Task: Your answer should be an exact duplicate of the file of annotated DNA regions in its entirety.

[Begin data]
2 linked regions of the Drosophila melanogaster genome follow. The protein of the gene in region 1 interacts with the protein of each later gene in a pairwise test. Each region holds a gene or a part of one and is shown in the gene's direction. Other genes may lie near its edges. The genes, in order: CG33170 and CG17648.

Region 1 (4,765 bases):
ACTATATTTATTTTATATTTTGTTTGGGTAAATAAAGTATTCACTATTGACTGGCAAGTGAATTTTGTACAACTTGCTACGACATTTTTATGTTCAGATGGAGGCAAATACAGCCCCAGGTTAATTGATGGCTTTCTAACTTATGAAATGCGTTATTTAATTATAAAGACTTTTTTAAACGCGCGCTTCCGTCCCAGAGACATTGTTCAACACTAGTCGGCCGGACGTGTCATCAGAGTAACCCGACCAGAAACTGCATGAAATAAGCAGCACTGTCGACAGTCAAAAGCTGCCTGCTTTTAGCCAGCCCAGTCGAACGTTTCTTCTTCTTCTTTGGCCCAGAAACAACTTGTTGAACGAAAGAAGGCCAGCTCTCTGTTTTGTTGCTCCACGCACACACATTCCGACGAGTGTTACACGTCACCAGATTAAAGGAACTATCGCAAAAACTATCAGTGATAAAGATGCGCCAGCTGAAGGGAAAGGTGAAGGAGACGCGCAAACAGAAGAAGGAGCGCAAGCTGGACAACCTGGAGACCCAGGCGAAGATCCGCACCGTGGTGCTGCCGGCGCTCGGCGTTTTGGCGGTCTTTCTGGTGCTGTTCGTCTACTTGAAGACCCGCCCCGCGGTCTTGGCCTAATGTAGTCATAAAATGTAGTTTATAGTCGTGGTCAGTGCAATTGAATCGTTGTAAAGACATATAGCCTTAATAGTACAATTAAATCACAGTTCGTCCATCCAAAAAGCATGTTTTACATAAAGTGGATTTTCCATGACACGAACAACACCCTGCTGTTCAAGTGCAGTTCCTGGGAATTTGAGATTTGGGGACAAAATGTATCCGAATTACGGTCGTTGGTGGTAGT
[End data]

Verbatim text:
2 linked regions of the Drosophila melanogaster genome follow. The protein of the gene in region 1 interacts with the protein of each later gene in a pairwise test. Each region holds a gene or a part of one and is shown in the gene's direction. Other genes may lie near its edges. The genes, in order: CG33170 and CG17648.

Region 1 (4,765 bases):
ACTATATTTATTTTATATTTTGTTTGGGTAAATAAAGTATTCACTATTGACTGGCAAGTGAATTTTGTACAACTTGCTACGACATTTTTATGTTCAGATGGAGGCAAATACAGCCCCAGGTTAATTGATGGCTTTCTAACTTATGAAATGCGTTATTTAATTATAAAGACTTTTTTAAACGCGCGCTTCCGTCCCAGAGACATTGTTCAACACTAGTCGGCCGGACGTGTCATCAGAGTAACCCGACCAGAAACTGCATGAAATAAGCAGCACTGTCGACAGTCAAAAGCTGCCTGCTTTTAGCCAGCCCAGTCGAACGTTTCTTCTTCTTCTTTGGCCCAGAAACAACTTGTTGAACGAAAGAAGGCCAGCTCTCTGTTTTGTTGCTCCACGCACACACATTCCGACGAGTGTTACACGTCACCAGATTAAAGGAACTATCGCAAAAACTATCAGTGATAAAGATGCGCCAGCTGAAGGGAAAGGTGAAGGAGACGCGCAAACAGAAGAAGGAGCGCAAGCTGGACAACCTGGAGACCCAGGCGAAGATCCGCACCGTGGTGCTGCCGGCGCTCGGCGTTTTGGCGGTCTTTCTGGTGCTGTTCGTCTACTTGAAGACCCGCCCCGCGGTCTTGGCCTAATGTAGTCATAAAATGTAGTTTATAGTCGTGGTCAGTGCAATTGAATCGTTGTAAAGACATATAGCCTTAATAGTACAATTAAATCACAGTTCGTCCATCCAAAAAGCATGTTTTACATAAAGTGGATTTTCCATGACACGAACAACACCCTGCTGTTCAAGTGCAGTTCCTGGGAATTTGAGATTTGGGGACAAAATGTATCCGAATTACGGTCGTTGGTGGTAGT